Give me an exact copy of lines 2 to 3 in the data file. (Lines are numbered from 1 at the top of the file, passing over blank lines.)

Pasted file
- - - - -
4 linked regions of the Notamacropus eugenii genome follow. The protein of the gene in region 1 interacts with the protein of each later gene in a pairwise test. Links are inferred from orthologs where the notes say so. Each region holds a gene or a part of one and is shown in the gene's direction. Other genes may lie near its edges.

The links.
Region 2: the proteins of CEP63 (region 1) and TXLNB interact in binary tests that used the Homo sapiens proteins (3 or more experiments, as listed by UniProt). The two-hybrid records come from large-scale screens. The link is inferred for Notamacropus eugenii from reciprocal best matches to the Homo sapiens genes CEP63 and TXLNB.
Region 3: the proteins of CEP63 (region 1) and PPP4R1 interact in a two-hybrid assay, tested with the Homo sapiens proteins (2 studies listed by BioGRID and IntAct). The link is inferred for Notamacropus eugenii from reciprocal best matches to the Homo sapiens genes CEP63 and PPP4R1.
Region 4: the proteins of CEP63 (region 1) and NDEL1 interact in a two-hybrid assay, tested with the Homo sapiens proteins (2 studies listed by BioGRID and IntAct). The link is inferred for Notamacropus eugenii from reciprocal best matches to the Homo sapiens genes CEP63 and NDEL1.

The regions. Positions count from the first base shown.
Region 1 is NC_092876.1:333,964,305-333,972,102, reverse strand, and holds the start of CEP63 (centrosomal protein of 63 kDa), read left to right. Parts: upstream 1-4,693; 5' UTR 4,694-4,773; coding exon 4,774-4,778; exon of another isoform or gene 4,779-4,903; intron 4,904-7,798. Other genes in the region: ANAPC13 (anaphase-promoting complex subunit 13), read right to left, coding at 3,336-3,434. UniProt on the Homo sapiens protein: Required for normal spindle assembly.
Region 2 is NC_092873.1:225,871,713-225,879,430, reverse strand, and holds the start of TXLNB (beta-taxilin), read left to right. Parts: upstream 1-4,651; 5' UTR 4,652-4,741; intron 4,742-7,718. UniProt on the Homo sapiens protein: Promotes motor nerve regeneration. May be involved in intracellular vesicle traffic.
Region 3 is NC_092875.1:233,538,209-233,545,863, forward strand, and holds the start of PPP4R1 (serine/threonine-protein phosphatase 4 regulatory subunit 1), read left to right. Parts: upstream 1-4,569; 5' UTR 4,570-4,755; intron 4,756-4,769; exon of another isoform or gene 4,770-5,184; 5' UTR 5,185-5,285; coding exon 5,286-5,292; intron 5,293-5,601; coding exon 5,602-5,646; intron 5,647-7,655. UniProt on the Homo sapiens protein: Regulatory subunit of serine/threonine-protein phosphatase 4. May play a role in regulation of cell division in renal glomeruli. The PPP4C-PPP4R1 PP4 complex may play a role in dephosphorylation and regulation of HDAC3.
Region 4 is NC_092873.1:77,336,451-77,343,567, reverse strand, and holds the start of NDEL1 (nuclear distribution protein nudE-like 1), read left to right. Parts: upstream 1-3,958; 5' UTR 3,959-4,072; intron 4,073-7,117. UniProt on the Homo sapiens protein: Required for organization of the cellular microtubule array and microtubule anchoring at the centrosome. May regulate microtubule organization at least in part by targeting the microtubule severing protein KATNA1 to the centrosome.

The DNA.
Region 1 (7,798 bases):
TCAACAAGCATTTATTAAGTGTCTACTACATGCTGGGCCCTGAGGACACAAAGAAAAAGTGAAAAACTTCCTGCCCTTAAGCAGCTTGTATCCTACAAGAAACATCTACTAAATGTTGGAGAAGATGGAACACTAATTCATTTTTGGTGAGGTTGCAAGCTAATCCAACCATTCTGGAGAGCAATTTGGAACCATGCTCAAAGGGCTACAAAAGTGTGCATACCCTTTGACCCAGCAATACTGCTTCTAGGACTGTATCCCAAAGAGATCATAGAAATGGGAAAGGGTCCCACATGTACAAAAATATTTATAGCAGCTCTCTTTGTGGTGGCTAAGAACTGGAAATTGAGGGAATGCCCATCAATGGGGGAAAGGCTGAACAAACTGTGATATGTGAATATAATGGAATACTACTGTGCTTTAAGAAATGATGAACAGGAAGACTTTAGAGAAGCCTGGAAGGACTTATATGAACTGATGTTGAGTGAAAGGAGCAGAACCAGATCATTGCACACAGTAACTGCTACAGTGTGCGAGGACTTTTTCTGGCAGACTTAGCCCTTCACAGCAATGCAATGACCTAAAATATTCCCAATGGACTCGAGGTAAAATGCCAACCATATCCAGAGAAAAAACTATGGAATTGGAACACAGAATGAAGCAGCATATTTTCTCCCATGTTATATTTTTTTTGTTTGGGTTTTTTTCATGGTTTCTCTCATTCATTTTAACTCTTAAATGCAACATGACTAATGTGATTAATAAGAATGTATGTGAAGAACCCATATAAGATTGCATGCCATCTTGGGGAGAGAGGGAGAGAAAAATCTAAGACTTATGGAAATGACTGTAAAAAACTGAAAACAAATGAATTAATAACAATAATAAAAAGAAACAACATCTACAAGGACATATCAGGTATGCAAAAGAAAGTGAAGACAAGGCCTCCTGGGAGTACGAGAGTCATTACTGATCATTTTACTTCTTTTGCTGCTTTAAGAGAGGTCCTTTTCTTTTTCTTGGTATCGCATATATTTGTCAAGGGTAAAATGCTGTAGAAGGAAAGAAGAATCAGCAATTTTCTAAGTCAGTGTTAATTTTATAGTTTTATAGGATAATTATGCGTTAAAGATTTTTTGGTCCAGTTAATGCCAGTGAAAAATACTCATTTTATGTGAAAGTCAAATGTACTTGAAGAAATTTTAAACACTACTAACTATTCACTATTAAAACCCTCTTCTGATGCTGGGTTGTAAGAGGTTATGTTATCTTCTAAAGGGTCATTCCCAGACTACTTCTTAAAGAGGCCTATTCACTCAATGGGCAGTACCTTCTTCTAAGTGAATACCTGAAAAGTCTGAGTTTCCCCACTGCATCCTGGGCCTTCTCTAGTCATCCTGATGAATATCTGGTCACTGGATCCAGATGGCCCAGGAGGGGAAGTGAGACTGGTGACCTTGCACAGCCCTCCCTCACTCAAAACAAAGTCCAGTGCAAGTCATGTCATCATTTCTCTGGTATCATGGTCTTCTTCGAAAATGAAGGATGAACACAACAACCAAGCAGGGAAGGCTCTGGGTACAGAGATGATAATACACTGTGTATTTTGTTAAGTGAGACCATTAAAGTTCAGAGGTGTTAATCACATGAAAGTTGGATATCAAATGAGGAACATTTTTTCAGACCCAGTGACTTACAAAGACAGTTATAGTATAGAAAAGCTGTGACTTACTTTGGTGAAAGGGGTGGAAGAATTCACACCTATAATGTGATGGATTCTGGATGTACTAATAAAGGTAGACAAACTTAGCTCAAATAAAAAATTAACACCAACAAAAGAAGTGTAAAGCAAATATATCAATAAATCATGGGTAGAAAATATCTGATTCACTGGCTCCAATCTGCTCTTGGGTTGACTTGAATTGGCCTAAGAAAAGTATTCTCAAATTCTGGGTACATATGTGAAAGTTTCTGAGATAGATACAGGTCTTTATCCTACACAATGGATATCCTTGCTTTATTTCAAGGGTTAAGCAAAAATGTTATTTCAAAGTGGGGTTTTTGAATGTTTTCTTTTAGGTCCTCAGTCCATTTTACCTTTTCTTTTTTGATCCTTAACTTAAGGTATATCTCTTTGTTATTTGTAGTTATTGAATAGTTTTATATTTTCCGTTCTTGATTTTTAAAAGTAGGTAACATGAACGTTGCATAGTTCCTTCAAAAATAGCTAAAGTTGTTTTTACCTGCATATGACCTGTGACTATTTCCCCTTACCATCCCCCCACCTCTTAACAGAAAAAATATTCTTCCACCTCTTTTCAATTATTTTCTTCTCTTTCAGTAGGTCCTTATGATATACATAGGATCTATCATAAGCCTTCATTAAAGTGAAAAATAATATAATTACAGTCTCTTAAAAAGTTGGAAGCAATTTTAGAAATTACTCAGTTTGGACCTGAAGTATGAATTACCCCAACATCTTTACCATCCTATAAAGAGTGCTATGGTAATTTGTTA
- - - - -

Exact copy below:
The links.
Region 2: the proteins of CEP63 (region 1) and TXLNB interact in binary tests that used the Homo sapiens proteins (3 or more experiments, as listed by UniProt). The two-hybrid records come from large-scale screens. The link is inferred for Notamacropus eugenii from reciprocal best matches to the Homo sapiens genes CEP63 and TXLNB.